Comparison of Python and Apple’s Swift Programming Language Syntax

python vs. swiftAs a Python and C# developer, I have been intrigued ever since Apple announced the Swift programming language to cheering crowds at WWDC 2014.

This post will explore the syntax of Python 3 vs Swift. I was inspired by Chris Pietschmann’s post Basic Comparison of C# and Apple Swift Programming Language Syntax for C# and Swift. So here is the Python version.

Before you review the syntax comparisons, you may want to download the code in Python, Swift or both:

Downloads

Code Comments

Both languages have comments:

# Python has single line comments 
 
// Swift has single line comments
/* Swift also has multi-line
   comments in C style
*/

Declaring Constants and Variables

Swift has rich support for type inference and constants. Python is dynamic and does not natively support constants.

name = "A string variable in Python"
age = 42 # An integer variable in Python
 
var name = "A string variable in Swift"
var age : Int // An explicit integer variable in Swift
age = 42
 
let pi = 3.14 // Constant in Swift

Integer Bounds

# Python does not have upper bounds for integer numbers (Python 3)
large_nun = 10000000000000000000000000000000000000000000000000000
 
// Swift
var a = Int32.min
var b = Int32.max

Type Inference

Swift is a strongly-typed language which makes heavy use of type-inference although you can declare explicit types. Python is a dynamic language so while there is a type system it is not evident in the syntax.

# Python
name = "Michael" # string variable, but can change
name = 42        # would run
n = 42           # currently an int
d = 42.0         # currently a float
 
// Swift
var name = "Michael" // string
name = 42            // Error
var n = 42           // int
var d = 42.0         // double

String Comparison

Python and Swift both have Unicode strings. Python generally has richer string support than Swift (especially around string formatting).

# python
a = "some text"
b = "some text"
if a == b:
    print("The strings are equal")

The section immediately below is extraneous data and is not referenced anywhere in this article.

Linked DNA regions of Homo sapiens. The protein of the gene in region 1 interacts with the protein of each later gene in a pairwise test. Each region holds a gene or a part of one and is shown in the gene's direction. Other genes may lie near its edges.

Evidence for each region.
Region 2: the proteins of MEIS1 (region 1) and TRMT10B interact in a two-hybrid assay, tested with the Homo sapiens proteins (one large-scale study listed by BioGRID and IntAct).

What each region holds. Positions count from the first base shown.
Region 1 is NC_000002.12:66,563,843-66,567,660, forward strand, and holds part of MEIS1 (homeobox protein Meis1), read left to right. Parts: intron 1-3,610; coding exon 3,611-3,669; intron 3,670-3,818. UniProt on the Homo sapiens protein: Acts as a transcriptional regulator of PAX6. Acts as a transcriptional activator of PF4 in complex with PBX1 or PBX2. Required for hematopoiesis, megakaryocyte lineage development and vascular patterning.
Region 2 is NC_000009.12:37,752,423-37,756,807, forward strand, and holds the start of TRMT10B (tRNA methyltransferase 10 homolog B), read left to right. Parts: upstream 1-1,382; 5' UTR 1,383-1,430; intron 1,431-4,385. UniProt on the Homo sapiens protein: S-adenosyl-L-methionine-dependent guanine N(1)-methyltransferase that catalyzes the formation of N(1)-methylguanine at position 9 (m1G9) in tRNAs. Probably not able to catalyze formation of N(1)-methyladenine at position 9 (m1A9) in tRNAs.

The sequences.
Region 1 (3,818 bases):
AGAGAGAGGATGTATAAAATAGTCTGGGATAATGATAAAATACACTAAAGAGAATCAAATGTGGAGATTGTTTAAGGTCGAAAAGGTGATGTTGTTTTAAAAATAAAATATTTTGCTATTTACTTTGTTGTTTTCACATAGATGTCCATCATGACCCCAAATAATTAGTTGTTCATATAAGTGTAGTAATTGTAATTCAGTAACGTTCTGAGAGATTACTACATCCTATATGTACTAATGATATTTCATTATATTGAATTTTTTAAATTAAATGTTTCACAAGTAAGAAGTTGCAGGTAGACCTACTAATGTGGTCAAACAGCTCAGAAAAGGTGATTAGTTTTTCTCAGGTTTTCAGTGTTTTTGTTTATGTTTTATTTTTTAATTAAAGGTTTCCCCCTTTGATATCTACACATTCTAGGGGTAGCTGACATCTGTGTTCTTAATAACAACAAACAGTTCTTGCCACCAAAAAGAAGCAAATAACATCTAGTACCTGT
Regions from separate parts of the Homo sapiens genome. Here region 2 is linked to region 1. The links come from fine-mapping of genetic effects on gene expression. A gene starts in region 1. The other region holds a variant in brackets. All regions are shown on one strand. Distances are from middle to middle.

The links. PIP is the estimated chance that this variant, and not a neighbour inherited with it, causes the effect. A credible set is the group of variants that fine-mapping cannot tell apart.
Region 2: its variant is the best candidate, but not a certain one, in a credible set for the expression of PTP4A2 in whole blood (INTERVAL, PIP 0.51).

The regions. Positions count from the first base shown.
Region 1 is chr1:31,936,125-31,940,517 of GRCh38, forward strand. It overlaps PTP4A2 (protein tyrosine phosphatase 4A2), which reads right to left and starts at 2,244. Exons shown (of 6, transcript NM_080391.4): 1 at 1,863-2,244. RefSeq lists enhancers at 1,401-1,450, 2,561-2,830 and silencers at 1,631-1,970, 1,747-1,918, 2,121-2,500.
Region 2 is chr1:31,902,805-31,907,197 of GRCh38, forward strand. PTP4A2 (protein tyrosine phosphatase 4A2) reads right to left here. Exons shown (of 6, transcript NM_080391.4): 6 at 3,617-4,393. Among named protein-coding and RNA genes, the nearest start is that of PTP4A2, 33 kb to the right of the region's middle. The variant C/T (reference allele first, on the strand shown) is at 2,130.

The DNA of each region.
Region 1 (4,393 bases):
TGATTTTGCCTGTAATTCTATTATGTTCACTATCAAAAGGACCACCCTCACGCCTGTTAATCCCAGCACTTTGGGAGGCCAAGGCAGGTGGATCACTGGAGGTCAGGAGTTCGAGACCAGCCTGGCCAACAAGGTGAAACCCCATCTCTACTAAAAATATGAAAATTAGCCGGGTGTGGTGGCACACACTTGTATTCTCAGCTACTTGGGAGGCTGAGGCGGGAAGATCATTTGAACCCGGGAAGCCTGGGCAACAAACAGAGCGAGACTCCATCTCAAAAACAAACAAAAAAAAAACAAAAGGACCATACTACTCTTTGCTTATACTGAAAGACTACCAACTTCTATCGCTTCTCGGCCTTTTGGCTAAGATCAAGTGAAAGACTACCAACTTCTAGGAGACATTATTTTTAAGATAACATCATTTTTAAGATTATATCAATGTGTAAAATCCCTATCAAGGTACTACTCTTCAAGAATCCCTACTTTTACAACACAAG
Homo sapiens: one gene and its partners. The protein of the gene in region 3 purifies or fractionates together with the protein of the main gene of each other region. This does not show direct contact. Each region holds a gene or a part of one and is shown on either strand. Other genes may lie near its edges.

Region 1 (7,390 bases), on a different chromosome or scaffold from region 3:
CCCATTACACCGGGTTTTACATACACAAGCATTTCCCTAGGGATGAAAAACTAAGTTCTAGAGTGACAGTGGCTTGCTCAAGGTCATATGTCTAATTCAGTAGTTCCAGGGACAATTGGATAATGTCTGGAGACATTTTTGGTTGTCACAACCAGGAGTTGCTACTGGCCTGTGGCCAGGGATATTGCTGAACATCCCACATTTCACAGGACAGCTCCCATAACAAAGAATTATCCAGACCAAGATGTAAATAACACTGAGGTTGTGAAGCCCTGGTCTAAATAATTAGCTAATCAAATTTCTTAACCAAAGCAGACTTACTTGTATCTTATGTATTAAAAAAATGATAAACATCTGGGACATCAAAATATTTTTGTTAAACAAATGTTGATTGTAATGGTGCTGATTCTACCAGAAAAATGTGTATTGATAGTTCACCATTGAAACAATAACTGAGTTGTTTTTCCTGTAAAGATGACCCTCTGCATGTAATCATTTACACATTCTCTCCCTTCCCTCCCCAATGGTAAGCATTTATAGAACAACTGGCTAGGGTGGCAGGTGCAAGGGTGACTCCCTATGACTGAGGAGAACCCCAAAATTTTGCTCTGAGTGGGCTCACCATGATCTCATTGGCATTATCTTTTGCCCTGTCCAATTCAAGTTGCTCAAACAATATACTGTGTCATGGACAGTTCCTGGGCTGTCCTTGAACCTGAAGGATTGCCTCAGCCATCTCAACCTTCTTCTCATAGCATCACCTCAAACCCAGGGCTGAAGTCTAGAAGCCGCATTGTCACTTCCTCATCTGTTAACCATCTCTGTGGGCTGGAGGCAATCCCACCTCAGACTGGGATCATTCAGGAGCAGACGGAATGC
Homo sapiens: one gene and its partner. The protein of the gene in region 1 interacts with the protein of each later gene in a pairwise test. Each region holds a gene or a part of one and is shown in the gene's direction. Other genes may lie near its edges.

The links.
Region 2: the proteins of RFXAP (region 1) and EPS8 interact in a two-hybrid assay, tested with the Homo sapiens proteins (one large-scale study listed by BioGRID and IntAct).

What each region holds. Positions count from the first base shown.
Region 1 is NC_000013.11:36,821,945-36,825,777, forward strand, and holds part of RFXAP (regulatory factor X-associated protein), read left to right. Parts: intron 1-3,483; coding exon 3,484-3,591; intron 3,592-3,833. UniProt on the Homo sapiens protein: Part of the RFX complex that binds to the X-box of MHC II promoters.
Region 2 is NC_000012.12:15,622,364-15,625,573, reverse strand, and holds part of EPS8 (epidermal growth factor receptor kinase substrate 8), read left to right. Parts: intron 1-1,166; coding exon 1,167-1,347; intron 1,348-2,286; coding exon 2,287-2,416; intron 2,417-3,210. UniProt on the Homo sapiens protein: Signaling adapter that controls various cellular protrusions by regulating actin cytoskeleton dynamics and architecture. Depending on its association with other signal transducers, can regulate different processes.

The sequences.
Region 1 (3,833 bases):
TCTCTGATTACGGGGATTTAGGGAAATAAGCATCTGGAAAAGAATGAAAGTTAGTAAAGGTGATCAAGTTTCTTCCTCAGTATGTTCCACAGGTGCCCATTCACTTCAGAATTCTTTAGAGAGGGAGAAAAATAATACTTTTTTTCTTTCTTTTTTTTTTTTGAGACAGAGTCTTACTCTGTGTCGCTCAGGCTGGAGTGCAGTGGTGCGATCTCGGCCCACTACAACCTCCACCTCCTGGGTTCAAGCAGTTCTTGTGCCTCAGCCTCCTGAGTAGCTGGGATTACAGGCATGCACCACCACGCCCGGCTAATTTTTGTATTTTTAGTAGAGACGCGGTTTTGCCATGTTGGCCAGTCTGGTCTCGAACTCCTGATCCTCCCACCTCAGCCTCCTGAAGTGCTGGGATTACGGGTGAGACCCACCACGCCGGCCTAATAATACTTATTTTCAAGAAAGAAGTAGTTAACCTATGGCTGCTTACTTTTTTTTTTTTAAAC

# swift
var a = "some text"
var b = "some text"
if a == b {
    println("The strings are equal")
}

Both languages have many functions on strings

# python
if a.startswith("some"): 
     print("Starts with some")

if a.endswith("some"):
     print("Ends with some")
 
// swift
if a.hasPrefix("some") {
     println("Starts with some")
 }
 
if a.hasSuffix("some") {
     println("Ends with some")
 }

String Upper or Lower Case

# python
s = "some text"
u = s.upper()
l = s.lower()
 
// swift
var s = "some text"
var u = s.uppercaseString
var l = s.lowercaseString

Declaring Arrays

Neither language has strict array types in the sense of C-based arrays. The arrays in Swift and Python are closer to lists. Python’s lists are not typed (hence can be heterogeneous).

# python
nums = [1,1,3,5,8,13,21]

// swift
var nums = [1,1,3,5,8,13,21]          // int array
var strings = ["one", "two", "three"] // string array

Working with Arrays

# Iteration in python
nums = [1,1,3,5,8,13,21]
for n in nums:
    print(n)
 
# Iteration in Swift:
var nums = [1,1,3,5,8,13,21]
for n in nums {
    println(n)
}
 
# Element access
n = nums[2]      # python, n = 3
var n = nums[2]  # swift,  n = 3
 
# Updating values
nums[2] = 10 # python
nums[2] = 10 # swift
 
# Check for elements
# python
if nums:
    print("Nums is not empty")

// swift
if !nums.isEmpty {
    println("Nums is not empty")
} 
 
# Adding items:
nums.append(7) # python
nums.append(7) # swift
 
# Slicing
nums = [1,1,3,5,8,13,21]
middle     = nums[2:4]       # python, middle = [3, 5]
var middle = nums[2..<4]     // swift, middle = [3,5]

Dictionaries

Dictionaries play important roles in both languages and are fundamental types.

# python
d = dict(name="Michael", state="OR")
d = { "name": "Michael", "state": "OR" }
the_name = d["name"]
 
// swift
var empty_dict = Dictionary<String, String>()
var d = ["name": "Michael", "state": "OR"]
var the_name = d["name"]

Adding items is the same in both languages. Removing entries is arguably clearer in Swift.

# add an item
d["hobby"] = "Biking" # python
d["hobby"] = "Biking" // swift
 
# remove an item
del d["hobby"]                # python
d.removeValueForKey("hobby")  // swift

Checking for the existence of a key can also be done in both languages.

# python
if "hobby" in d:
    print("Your hobby is " + d["hobby"])
 
// swift
if let theHobby = d["hobby"] {
     println("Your hobby is \(theHobby)")
}

Conditional Statements

Conditional statements are quite similar.

# python
n = 40
m = 2

if n > 40:
    print("n bigger than 40") 
elif m == 2 and n % 2 == 0:
    print("m is 2")
else:
    print("else")
 
# swift
var n = 40
var m = 2

if n > 40 {
    println("n bigger than 40") 
}
else if m == 2 && n % 2 == 0 {
    print("m is 2")
}
else {
    print("else")
}

Switch statements

Swift has them, Python does not.

Functions

Functions are very rich in both languages. They have closures, multiple return values, lambdas, and more. Here is a simple version. Note that this example also leverages tuples and tuple unpacking in both languages.

# python
def get_user(id):
    name = "username"
    email = "email"
    return name,email
 
n, e = get_user(1)
 
// swift
func getUser(id : Int) -> (String, String) {
     var username = "username"
     var email = "email"
     return (username, email)
}
 
var (n, e) = getUser(1) // n = username, e = email

Conclusion

As you can see, the similarities to Python are striking. I expect with some experience transitioning between the languages will be easy. The major differences actually lie underneath at the standard library vs cocoa base classes. As with most languages, this is where the real mastery of the platform happens.

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